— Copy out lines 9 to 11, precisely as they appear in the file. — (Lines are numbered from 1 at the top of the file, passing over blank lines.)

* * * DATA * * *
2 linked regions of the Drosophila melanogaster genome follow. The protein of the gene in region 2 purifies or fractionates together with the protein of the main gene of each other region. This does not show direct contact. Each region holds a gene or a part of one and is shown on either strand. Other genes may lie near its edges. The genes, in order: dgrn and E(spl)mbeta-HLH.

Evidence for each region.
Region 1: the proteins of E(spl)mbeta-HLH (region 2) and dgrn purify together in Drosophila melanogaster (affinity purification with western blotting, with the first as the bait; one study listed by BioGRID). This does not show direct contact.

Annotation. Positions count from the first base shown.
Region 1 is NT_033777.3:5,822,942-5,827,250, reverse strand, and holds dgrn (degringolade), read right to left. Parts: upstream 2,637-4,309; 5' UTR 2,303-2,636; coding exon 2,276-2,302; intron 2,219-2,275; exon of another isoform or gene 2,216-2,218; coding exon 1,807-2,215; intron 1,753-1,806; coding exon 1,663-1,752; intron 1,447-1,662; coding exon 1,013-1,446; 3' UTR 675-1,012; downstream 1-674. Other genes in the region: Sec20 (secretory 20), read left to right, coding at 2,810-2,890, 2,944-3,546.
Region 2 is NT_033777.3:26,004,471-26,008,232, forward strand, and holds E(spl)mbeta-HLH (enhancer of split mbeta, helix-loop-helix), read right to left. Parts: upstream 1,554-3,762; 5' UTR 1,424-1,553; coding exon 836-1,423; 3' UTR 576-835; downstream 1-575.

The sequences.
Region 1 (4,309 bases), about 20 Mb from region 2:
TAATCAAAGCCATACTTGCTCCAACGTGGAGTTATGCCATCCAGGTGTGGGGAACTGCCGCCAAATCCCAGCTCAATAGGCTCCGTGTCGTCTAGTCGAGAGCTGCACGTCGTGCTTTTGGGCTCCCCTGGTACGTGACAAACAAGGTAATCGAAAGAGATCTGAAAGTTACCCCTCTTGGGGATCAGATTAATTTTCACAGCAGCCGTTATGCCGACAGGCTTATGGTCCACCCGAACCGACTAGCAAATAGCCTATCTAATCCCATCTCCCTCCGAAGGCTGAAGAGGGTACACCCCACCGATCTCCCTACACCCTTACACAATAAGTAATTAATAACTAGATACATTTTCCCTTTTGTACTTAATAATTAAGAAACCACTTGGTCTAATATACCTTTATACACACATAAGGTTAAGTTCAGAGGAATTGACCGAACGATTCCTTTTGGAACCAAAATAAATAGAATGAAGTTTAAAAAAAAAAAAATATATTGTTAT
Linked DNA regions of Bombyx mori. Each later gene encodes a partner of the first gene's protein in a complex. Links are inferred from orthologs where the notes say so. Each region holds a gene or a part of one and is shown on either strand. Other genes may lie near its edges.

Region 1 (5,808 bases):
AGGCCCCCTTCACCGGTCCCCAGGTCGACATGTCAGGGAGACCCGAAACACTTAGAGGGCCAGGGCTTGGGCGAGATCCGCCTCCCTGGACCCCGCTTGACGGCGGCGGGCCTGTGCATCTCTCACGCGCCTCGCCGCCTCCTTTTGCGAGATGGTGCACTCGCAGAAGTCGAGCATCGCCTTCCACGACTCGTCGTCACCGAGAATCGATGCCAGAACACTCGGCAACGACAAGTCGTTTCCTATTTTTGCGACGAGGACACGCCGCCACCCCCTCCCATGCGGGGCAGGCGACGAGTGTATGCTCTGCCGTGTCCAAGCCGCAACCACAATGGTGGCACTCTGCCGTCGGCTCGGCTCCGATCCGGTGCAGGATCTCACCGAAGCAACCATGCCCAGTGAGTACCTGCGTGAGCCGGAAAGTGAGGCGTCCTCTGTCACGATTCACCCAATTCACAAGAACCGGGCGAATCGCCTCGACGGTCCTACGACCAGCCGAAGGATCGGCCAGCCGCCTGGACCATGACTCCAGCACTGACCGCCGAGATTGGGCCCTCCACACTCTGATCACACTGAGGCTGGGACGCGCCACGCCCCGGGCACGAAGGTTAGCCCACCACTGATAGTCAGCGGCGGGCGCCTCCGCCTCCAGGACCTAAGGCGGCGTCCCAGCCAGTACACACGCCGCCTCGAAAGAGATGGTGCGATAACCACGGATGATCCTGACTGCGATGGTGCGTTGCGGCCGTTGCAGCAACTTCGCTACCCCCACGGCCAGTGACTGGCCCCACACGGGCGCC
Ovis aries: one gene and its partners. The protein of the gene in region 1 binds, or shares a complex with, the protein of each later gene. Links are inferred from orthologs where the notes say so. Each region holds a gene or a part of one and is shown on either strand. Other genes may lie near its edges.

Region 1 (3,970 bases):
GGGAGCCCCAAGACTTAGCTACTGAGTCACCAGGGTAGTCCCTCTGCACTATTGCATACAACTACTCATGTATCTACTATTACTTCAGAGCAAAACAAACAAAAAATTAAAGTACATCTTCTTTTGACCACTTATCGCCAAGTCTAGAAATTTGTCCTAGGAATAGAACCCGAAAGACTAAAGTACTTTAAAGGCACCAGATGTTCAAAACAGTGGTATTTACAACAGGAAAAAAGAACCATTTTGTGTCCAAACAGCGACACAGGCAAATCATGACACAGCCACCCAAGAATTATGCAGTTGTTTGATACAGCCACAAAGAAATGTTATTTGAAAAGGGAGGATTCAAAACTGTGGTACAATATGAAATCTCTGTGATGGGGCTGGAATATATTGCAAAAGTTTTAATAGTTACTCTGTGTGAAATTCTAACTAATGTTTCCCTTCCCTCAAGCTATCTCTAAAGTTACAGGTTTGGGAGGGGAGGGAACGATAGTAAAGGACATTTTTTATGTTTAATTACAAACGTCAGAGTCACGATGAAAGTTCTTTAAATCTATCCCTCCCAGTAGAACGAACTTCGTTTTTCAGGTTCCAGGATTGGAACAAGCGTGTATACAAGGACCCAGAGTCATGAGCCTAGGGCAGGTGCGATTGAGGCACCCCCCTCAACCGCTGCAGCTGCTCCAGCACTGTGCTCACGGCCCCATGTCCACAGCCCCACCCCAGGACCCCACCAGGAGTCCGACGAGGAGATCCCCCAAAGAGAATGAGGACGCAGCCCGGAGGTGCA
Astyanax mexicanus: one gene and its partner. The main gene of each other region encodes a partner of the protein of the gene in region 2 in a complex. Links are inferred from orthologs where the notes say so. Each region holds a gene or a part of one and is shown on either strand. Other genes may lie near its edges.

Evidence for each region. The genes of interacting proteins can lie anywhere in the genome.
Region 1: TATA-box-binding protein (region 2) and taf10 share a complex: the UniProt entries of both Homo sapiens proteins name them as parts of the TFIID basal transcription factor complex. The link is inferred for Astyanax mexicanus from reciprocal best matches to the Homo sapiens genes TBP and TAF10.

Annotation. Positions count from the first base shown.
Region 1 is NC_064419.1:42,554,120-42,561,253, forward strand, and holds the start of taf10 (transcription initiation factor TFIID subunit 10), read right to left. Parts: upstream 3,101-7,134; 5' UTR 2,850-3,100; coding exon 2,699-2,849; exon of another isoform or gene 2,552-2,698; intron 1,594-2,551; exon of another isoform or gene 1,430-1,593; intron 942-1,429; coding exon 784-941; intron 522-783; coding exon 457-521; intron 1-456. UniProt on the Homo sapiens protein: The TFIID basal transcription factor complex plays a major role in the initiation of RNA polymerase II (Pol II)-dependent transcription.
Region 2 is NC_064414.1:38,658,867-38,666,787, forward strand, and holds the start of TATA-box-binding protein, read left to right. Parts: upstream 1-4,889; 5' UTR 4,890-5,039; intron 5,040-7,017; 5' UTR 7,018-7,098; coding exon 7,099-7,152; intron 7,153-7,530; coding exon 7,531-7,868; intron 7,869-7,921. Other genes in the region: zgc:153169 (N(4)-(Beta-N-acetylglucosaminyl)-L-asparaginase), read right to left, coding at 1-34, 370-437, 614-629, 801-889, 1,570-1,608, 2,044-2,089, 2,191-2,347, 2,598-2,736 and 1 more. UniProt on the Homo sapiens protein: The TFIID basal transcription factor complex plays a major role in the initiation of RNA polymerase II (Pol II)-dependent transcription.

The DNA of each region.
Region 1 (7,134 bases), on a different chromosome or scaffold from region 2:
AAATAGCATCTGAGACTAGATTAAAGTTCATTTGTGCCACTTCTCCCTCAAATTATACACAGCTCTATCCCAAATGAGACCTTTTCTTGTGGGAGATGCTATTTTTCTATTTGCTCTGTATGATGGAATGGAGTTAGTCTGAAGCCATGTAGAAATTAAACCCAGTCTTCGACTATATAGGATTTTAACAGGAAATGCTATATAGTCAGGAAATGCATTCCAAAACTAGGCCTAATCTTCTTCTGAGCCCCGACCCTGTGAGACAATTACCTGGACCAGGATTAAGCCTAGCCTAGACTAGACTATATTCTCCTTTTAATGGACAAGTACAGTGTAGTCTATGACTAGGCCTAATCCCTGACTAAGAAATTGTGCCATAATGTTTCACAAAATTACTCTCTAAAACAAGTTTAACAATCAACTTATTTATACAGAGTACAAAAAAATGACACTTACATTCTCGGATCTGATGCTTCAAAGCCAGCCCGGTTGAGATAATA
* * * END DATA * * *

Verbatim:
TAATCAAAGCCATACTTGCTCCAACGTGGAGTTATGCCATCCAGGTGTGGGGAACTGCCGCCAAATCCCAGCTCAATAGGCTCCGTGTCGTCTAGTCGAGAGCTGCACGTCGTGCTTTTGGGCTCCCCTGGTACGTGACAAACAAGGTAATCGAAAGAGATCTGAAAGTTACCCCTCTTGGGGATCAGATTAATTTTCACAGCAGCCGTTATGCCGACAGGCTTATGGTCCACCCGAACCGACTAGCAAATAGCCTATCTAATCCCATCTCCCTCCGAAGGCTGAAGAGGGTACACCCCACCGATCTCCCTACACCCTTACACAATAAGTAATTAATAACTAGATACATTTTCCCTTTTGTACTTAATAATTAAGAAACCACTTGGTCTAATATACCTTTATACACACATAAGGTTAAGTTCAGAGGAATTGACCGAACGATTCCTTTTGGAACCAAAATAAATAGAATGAAGTTTAAAAAAAAAAAAATATATTGTTAT
Linked DNA regions of Bombyx mori. Each later gene encodes a partner of the first gene's protein in a complex. Links are inferred from orthologs where the notes say so. Each region holds a gene or a part of one and is shown on either strand. Other genes may lie near its edges.

Region 1 (5,808 bases):